This course is aimed at providing fundamental knowledge of thermodynamics, fluid mechanics, and heat transfer in context of Energy Systems Engineering. A Just-in-Time approach to learning and applying these topics will be used. Projects will anchor all class activities. In addition to providing knowledge and experience of thermodynamics, fluid mechanics, and heat transfer, this course seeks to provide students the analysis skills necessary to determine the importance of energy conversion technologies, with special emphasis on energy efficiency and renewable energy (tidal, hydroelectric, wind, solar and geothermal).
RCL 557. Building Energy Informatics. 3 Hours
The focus of the course is the collection and analysis of energy data sets to reduce energy consumption and/or energy demand. Students will typically utilize monthly energy data from multiple buildings, real time energy data, and building energy audit data. Students will disaggregate/aggregate data to develop energy use benchmarks, identify priority buildings/actions for energy reduction, identify problems, and estimate savings. Programming in Matlab and an introduction to sql dbase management are covered.
RCL 561. Solar Energy Engineering. 3 Hours
This course will cover the theory, design, and application of two broad uses of solar energy: (i) direct thermal and (ii) electrical energy generation. The majority of the course will focus on thermal applications, with emphasis on system simulation and design for buildings and other systems. The course will expose students to the development and use of solar design and simulation tools. Most of the tools will be implemented in Excel and TRNSYS, but students are welcome to use other software tools such as Engineering Equation Solver (EES) or MATLAB. Some of the class time will be devoted to demonstrate the development and use of these tools to solve homework problems.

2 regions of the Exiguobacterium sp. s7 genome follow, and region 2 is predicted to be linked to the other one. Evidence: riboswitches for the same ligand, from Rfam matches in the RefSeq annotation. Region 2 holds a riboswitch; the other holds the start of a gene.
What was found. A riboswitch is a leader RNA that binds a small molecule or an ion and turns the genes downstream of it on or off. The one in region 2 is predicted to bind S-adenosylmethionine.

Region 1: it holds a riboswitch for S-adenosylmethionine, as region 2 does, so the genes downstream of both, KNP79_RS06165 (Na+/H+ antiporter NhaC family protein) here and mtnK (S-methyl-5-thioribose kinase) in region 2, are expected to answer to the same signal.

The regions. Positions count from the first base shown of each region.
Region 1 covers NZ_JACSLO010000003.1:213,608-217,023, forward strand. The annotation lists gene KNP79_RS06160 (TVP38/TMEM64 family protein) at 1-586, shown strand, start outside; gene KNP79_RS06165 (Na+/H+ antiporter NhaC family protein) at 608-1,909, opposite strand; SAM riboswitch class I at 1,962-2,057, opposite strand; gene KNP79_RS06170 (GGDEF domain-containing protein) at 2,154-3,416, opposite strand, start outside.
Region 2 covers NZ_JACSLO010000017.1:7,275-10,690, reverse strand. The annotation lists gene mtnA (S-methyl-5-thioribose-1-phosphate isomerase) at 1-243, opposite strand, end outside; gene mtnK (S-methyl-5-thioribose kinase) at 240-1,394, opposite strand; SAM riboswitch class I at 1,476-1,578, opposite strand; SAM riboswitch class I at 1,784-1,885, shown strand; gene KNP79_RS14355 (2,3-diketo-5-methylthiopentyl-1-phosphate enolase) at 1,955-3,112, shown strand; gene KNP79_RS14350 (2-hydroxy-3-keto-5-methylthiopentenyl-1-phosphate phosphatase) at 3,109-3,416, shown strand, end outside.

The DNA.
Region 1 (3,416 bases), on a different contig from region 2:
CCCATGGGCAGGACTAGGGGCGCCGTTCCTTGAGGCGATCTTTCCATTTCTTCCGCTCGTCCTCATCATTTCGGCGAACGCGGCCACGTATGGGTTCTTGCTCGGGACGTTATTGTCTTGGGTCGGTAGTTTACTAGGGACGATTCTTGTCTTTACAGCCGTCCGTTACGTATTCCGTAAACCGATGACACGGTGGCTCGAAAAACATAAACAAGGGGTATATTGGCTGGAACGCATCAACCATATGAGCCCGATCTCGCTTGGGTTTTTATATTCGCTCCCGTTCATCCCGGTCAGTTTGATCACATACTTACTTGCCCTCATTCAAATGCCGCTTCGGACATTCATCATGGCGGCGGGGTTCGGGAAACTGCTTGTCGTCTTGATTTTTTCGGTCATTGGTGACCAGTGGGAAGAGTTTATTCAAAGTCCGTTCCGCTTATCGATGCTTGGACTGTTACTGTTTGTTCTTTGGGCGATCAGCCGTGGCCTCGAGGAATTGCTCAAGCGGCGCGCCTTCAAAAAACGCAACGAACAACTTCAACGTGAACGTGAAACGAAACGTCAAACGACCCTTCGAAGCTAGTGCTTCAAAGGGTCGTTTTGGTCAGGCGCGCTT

RCL 562. Geothermal Energy Engineering. 3 Hours
This course will cover the theory and design of the three broad uses of geothermal energy: (i) heat pump applications, (ii) direct uses, and (iii) electrical energy generation. The majority of the course will focus on heat pump applications, with emphasis on ground heat exchanger simulation and design for buildings and other systems. Closed-loop, open-loop, and hybrid geothermal heat pump systems will be examined. Heating, cooling, and electricity generating applications using hot geothermal reservoirs will also be discussed. The course will expose students to the development and use of geothermal design and simulation tools. Most of the tools will be implemented in Excel, but students are welcome to use other software tools such as Engineering Equation Solver (EES) or MATLAB. The course notes explain the development and use of these tools, which will be used to solve homework problems.
Prerequisite(s): Undergraduate thermodynamics and heat transfer courses.
RCL 563. Wind Energy Engineering. 3 Hours
Introduction to wind energy engineering, including wind energy potential and its application to power generation. Topics include wind turbine components; turbine fluid dynamics and aerodynamics; turbine structures; turbine dynamics; wind turbine controls; fatigue; connection to the electric grid; maintenance; wind site assessment; wind economics; and wind power legal, environmental, and ethical issues. Prerequisite(s): Undergraduate fluid mechanics course.